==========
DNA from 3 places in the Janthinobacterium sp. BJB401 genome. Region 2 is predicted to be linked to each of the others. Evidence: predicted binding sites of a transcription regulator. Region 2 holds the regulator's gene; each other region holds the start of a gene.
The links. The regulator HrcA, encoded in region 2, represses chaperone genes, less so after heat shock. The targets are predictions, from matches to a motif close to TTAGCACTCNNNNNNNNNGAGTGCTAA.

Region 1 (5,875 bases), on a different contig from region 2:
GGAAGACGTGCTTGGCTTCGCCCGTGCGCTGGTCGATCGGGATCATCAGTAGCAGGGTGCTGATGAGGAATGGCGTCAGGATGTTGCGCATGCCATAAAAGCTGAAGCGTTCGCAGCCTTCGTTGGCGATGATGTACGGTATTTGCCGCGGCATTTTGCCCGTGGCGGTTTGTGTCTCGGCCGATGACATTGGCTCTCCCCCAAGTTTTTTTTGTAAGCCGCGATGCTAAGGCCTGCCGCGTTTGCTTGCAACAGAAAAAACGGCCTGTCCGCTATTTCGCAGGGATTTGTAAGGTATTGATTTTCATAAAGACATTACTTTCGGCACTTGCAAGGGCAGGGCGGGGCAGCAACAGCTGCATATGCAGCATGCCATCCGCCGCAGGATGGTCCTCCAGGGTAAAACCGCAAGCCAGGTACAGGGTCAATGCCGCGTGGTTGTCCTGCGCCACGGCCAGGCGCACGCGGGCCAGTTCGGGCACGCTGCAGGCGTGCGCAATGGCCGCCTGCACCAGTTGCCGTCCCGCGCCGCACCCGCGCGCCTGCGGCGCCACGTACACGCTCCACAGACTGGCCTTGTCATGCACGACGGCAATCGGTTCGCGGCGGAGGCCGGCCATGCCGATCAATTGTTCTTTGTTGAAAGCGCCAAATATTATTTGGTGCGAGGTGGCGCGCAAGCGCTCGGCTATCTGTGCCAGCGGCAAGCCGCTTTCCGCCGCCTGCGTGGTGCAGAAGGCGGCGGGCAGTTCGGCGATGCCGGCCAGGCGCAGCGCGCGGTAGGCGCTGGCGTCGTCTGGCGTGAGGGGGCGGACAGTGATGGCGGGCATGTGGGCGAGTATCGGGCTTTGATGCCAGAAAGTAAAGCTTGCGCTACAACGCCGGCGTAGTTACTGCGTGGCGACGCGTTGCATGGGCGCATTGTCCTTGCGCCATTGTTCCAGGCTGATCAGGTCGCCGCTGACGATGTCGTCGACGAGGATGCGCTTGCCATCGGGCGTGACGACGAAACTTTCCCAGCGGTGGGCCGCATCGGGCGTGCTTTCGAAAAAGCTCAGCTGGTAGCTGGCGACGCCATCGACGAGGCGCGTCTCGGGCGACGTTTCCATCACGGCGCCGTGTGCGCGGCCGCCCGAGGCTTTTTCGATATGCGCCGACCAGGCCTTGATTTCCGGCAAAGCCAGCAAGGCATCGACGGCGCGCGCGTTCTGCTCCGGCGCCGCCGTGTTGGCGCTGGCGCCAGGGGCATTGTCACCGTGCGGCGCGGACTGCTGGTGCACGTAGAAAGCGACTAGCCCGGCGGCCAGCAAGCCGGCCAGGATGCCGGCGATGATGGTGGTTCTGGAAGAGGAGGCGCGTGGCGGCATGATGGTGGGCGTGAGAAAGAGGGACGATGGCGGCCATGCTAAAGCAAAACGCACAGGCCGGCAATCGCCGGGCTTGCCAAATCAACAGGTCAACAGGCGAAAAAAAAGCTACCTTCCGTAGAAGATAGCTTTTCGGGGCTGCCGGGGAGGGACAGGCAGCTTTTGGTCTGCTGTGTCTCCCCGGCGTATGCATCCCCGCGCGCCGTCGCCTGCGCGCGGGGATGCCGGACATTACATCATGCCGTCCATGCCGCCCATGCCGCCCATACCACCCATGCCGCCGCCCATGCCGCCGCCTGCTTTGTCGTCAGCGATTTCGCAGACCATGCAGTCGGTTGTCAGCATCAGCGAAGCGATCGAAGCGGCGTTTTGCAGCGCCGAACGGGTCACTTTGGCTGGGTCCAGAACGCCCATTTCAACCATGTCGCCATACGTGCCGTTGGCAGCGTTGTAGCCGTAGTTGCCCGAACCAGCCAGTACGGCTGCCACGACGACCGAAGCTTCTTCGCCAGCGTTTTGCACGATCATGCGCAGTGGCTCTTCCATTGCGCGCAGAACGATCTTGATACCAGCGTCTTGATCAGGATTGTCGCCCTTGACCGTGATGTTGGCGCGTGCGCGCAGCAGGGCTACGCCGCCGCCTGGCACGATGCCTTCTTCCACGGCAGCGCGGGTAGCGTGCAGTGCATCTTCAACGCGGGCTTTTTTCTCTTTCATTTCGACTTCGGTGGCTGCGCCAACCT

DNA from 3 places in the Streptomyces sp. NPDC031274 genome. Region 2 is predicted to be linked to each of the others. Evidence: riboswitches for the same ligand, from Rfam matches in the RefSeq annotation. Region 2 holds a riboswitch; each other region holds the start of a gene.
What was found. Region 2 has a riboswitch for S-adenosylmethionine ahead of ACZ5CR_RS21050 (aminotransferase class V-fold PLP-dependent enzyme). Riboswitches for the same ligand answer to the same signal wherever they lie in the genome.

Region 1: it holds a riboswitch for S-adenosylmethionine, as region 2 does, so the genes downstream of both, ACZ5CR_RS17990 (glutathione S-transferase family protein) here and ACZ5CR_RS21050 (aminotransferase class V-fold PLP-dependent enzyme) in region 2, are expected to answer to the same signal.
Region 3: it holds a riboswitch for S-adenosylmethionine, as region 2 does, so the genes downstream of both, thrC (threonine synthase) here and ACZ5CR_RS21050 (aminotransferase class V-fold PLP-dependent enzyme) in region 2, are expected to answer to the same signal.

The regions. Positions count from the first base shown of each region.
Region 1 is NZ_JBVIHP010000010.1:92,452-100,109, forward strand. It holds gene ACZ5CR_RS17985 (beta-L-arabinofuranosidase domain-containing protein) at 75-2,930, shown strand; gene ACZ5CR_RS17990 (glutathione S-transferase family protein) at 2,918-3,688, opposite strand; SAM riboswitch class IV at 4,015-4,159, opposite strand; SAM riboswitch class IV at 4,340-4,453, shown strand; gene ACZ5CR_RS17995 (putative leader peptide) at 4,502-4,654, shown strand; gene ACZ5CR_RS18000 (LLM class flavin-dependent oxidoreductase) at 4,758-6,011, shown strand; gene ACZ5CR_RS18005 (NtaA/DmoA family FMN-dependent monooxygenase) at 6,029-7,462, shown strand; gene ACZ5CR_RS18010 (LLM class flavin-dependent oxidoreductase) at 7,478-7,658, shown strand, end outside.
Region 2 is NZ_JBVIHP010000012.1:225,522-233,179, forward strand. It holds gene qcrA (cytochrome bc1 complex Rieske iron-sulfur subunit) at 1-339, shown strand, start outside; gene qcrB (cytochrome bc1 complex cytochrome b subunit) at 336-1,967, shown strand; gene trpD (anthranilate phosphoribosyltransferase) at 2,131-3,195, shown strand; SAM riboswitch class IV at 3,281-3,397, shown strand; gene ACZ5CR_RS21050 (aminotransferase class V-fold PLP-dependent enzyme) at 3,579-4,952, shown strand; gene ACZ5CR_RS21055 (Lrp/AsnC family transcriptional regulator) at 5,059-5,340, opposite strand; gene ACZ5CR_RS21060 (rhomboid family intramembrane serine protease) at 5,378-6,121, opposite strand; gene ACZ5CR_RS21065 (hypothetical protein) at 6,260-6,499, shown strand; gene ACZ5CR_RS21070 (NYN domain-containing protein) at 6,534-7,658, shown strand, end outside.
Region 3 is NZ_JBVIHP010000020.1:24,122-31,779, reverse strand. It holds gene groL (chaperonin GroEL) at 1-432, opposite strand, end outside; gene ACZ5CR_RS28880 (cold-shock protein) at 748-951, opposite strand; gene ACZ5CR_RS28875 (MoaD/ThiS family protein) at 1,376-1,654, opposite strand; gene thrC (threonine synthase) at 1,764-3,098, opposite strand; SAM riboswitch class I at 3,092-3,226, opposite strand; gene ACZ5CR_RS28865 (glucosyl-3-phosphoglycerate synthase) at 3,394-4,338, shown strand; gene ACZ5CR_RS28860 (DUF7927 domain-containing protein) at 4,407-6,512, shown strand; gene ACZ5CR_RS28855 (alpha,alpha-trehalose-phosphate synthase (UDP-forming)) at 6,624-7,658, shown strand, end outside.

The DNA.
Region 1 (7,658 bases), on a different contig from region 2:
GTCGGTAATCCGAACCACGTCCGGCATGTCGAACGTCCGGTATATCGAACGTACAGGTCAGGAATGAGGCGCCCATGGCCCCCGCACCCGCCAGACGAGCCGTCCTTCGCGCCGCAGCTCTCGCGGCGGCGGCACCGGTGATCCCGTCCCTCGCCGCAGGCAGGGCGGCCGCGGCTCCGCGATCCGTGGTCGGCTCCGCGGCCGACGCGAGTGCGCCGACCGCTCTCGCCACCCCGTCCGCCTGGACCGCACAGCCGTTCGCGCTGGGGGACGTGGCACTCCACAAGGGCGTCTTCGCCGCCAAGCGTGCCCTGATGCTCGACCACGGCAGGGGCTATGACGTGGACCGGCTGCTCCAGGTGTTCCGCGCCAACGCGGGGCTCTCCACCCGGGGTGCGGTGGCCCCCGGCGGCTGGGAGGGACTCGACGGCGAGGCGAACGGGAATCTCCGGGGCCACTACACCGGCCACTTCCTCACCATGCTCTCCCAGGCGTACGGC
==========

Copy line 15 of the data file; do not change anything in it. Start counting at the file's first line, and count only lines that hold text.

GTCGGTAATCCGAACCACGTCCGGCATGTCGAACGTCCGGTATATCGAACGTACAGGTCAGGAATGAGGCGCCCATGGCCCCCGCACCCGCCAGACGAGCCGTCCTTCGCGCCGCAGCTCTCGCGGCGGCGGCACCGGTGATCCCGTCCCTCGCCGCAGGCAGGGCGGCCGCGGCTCCGCGATCCGTGGTCGGCTCCGCGGCCGACGCGAGTGCGCCGACCGCTCTCGCCACCCCGTCCGCCTGGACCGCACAGCCGTTCGCGCTGGGGGACGTGGCACTCCACAAGGGCGTCTTCGCCGCCAAGCGTGCCCTGATGCTCGACCACGGCAGGGGCTATGACGTGGACCGGCTGCTCCAGGTGTTCCGCGCCAACGCGGGGCTCTCCACCCGGGGTGCGGTGGCCCCCGGCGGCTGGGAGGGACTCGACGGCGAGGCGAACGGGAATCTCCGGGGCCACTACACCGGCCACTTCCTCACCATGCTCTCCCAGGCGTACGGC